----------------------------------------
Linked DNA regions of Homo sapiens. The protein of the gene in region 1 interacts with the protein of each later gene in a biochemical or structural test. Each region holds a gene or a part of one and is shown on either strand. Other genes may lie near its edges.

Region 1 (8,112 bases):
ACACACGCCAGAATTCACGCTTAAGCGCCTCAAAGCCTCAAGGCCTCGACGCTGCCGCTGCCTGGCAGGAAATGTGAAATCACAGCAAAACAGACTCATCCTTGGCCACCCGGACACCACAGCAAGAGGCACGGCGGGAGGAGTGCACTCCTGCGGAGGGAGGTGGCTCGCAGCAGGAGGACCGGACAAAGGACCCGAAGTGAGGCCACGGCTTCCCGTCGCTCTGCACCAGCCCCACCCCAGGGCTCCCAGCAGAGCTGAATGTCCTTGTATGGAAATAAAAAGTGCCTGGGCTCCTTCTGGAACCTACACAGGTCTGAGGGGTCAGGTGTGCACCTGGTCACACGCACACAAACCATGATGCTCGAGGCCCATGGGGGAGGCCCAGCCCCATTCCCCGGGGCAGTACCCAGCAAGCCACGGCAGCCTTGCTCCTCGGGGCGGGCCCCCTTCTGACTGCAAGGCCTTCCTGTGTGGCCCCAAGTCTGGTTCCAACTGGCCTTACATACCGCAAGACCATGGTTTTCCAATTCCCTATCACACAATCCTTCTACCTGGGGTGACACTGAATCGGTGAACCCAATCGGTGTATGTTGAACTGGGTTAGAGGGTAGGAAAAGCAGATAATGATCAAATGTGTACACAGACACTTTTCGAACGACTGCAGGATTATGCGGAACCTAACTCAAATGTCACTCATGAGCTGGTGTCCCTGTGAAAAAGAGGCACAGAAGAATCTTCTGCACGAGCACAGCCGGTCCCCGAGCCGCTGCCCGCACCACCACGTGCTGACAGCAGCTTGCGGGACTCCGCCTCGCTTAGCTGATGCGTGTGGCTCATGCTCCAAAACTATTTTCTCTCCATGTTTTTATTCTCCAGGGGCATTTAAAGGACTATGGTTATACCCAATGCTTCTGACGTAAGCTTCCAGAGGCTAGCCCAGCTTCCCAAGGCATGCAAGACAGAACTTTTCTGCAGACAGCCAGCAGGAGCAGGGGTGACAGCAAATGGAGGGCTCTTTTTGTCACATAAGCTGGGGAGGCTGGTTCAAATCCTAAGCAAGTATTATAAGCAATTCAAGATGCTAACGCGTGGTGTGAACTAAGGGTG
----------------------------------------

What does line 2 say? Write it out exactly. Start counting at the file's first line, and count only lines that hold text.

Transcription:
Region 1 (8,112 bases):